Eavesdropping concerns and security failings were behind November’s decision in Germany to ban sales of various children’s smartwatches, just as My Friend Cayla, an infamous connected doll, was banned for similar reasons earlier in the year.

The Federal Network Agency regulator said it had taken prompt action against online retailers serving the domestic market, urging destruction of the smartwatches:

The agency has instructed parents to destroy any devices they have bought, and asked schools to be on the look out for smartwatches being used by children — and to request destruction of listening devices they identify.

German law prohibits the manufacture, sale or possession of surveillance-capable devices which are disguised as or resemble unrelated objects. A key feature and selling point of these smartwatches is that parents can remotely (via an app) activate a microphone to listen in on their child’s environment. Though the smartwatches had basic security issues which might allow hackers to eavesdrop, these flaws could easily be fixed by their respective manufacturers after hearing of the ban. The unfixable problem is that children wearing the watch cannot prevent a fully-authorized user – their parent – from listening to conversations in their vicinity. Eavesdropping on other children or adults in this nonconsensual manner violates German law.

In October, the Norwegian Consumer Council published their #WatchOut report, which looked at the Gator 2, Tinitell, Viksfjord, and Xplora smartwatches, concluding that these are “wearable mobile phones” with “critical security flaws” produced in a “chaotic” marketplace of low-cost Chinese manufacturing, rebranded for Western retail with a clear “lack of respect for consumer rights”. They also produced the following video:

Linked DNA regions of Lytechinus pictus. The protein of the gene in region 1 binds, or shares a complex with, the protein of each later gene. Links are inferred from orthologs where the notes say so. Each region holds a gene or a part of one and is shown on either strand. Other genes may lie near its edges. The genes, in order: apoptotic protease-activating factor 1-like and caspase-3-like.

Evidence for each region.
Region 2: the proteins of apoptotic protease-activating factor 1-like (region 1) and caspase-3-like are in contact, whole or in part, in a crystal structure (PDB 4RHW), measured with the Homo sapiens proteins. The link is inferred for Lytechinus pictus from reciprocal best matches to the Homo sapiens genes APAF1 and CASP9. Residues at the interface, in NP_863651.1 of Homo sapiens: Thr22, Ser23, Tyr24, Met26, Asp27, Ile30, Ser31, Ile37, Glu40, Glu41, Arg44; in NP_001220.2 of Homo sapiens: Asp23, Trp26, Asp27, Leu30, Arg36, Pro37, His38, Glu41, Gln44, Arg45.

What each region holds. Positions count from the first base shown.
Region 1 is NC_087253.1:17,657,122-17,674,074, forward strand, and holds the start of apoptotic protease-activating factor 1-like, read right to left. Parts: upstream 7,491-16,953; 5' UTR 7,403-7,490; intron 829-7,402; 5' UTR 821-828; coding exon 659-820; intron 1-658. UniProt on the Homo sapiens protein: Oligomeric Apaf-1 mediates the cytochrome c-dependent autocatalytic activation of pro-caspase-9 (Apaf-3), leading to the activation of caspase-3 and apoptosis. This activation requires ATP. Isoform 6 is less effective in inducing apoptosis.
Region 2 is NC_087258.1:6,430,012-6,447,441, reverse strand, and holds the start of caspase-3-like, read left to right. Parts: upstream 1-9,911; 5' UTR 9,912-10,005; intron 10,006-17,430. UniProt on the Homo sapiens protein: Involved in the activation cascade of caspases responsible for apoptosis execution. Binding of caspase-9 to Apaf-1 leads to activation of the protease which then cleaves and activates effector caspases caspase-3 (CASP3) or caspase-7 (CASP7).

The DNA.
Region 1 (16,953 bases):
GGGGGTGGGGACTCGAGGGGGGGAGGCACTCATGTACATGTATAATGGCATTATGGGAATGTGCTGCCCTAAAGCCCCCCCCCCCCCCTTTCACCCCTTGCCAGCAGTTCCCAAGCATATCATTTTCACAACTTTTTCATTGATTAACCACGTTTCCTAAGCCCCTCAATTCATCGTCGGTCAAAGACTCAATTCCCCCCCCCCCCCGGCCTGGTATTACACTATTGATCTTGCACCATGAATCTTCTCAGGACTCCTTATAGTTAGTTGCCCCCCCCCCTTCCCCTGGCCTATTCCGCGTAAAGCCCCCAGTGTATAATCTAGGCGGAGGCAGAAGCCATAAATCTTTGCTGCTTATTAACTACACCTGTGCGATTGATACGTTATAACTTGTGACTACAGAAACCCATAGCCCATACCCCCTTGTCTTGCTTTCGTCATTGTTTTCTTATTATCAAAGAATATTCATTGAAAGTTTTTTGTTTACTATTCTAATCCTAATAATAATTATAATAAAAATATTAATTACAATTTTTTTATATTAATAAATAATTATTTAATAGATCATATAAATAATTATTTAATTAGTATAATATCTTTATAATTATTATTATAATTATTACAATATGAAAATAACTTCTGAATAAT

Ken Munro, a security expert, told the BBC:

“Poorly secured smart devices often allow for privacy invasion. That is really concerning when it comes to kids’ GPS tracking watches – the very watches that are supposed to help keep them safe. There is a shocking lack of regulation of the ‘internet of things’, which allows lax manufacturers to sell us dangerously insecure smart products.”

Concerns over internet-connected toys were similarly raised by the UK consumer group, Which?, who put out a safety alert last month:

Over the past 12 months, Which?, in collaboration with consumer organisations and security research experts, has conducted investigations into popular Bluetooth or wi-fi toys on sale at major retailers. This has revealed concerning vulnerabilities in several devices that could enable anyone to effectively talk to a child through their toy:

  • In all cases, it was found to be far too easy for someone to use the toy to talk to a child.
  • Each time, the Bluetooth connection had not been secured, meaning that person didn’t need a password, Pin code or any other authentication to get access. That person would need hardly any technical know-how to ‘hack’ your child’s toy.